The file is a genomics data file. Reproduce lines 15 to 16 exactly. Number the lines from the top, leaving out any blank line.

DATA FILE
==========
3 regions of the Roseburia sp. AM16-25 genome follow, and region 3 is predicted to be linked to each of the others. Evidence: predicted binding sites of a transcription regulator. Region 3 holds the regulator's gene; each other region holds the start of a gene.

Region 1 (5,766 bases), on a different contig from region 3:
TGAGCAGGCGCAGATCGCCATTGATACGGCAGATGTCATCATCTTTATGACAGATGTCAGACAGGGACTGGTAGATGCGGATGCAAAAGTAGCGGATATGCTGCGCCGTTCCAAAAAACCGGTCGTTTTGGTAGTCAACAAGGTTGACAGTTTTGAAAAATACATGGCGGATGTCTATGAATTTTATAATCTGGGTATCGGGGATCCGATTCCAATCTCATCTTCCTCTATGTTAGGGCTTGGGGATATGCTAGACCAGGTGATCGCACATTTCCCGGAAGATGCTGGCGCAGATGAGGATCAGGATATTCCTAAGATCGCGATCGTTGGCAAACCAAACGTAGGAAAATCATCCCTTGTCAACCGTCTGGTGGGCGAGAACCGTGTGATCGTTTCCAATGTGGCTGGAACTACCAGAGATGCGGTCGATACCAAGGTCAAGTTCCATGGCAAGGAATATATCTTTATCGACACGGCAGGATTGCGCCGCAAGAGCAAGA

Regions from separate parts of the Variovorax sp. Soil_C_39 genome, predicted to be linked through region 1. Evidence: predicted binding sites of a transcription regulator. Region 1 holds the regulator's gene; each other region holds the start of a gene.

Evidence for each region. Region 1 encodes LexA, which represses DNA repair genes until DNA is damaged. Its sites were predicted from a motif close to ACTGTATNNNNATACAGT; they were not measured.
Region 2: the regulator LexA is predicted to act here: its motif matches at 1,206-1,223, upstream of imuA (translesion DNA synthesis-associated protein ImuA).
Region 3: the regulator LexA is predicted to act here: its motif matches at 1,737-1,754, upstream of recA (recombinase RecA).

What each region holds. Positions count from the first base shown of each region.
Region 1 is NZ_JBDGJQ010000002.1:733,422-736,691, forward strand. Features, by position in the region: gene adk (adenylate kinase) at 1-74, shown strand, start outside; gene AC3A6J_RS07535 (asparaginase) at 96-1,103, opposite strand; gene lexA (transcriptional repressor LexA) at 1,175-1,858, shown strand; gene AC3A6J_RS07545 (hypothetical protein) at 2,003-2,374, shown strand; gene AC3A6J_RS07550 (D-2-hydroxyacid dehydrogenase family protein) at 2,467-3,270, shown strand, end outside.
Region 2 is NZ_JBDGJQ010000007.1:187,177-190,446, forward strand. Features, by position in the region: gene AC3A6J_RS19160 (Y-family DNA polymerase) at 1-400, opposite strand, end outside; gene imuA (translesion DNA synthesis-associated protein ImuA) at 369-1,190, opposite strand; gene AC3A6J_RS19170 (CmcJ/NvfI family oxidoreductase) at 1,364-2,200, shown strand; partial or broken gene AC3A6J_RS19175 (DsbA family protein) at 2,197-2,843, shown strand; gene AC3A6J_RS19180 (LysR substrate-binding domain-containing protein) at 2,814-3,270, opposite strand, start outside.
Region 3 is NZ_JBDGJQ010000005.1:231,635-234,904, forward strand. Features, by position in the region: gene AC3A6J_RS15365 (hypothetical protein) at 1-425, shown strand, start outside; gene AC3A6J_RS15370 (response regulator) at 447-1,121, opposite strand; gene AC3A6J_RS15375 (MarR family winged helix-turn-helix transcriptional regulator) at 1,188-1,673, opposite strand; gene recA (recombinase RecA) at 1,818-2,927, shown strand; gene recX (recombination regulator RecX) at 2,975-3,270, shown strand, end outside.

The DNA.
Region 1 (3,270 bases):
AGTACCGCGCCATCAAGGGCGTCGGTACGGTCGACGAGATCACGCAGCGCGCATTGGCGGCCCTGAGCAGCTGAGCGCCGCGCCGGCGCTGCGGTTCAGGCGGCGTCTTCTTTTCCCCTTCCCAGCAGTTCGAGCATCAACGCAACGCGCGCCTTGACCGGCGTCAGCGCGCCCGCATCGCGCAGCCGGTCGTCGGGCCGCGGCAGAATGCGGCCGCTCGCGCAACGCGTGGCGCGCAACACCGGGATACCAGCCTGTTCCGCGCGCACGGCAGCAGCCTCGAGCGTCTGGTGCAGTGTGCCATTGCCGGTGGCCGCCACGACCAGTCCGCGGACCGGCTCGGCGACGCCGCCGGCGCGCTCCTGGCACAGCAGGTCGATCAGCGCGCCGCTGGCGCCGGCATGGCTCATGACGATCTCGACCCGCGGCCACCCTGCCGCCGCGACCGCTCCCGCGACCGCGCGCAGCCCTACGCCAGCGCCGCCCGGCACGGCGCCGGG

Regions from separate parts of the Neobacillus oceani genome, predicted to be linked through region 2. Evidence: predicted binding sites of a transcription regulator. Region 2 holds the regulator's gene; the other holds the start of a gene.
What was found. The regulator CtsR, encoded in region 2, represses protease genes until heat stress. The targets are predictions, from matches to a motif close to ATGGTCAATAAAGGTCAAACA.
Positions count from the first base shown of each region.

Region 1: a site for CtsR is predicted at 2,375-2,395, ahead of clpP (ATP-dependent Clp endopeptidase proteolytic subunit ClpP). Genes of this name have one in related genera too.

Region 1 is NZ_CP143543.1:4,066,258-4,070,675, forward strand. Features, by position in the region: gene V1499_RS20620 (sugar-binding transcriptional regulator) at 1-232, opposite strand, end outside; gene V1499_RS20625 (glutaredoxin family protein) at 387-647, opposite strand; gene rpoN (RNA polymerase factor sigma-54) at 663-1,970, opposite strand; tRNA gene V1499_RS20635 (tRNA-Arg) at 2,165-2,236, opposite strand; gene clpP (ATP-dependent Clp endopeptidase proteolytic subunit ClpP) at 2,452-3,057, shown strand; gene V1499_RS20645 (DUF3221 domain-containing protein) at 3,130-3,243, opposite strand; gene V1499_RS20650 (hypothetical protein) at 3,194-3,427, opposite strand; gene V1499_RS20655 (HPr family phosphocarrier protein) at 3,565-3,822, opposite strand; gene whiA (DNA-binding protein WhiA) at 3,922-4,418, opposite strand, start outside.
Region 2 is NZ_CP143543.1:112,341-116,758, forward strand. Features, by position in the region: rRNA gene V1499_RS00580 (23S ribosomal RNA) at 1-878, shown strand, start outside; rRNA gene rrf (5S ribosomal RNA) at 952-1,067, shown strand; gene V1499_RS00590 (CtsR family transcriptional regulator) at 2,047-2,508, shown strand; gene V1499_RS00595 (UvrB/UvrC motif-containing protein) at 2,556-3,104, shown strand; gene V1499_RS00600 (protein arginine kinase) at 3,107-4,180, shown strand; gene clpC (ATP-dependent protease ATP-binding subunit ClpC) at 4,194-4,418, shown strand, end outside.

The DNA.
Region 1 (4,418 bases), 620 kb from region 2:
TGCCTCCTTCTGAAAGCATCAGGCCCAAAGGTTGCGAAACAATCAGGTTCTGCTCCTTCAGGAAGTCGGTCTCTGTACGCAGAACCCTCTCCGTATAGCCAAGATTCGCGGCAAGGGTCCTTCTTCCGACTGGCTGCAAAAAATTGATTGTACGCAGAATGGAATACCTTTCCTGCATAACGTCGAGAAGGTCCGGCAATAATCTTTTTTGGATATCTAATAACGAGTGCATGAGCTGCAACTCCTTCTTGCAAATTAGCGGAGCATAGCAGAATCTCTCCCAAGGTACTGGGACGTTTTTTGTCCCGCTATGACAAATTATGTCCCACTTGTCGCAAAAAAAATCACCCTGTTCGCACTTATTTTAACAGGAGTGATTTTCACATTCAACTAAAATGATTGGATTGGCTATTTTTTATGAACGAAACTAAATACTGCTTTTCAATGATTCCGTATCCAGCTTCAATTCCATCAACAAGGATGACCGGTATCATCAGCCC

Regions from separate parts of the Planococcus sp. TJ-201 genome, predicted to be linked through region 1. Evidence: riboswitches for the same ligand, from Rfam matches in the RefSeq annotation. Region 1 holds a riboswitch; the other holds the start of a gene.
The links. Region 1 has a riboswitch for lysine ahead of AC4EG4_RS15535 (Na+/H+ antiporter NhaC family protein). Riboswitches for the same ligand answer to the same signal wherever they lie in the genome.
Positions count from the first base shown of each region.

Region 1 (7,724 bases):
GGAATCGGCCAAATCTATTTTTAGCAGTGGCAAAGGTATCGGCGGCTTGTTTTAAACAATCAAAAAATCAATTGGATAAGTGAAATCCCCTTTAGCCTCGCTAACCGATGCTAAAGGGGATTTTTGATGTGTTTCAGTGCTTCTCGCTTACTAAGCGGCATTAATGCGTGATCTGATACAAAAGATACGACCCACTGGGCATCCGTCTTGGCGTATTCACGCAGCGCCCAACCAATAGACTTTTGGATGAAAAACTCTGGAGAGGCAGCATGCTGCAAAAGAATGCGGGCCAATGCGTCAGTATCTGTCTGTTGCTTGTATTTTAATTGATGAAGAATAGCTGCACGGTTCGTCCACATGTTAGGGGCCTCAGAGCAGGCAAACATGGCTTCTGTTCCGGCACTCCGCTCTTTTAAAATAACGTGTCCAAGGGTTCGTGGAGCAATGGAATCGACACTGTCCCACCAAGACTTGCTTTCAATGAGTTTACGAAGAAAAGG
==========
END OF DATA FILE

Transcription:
Regions from separate parts of the Neobacillus oceani genome, predicted to be linked through region 2. Evidence: predicted binding sites of a transcription regulator. Region 2 holds the regulator's gene; the other holds the start of a gene.
What was found. The regulator CtsR, encoded in region 2, represses protease genes until heat stress. The targets are predictions, from matches to a motif close to ATGGTCAATAAAGGTCAAACA.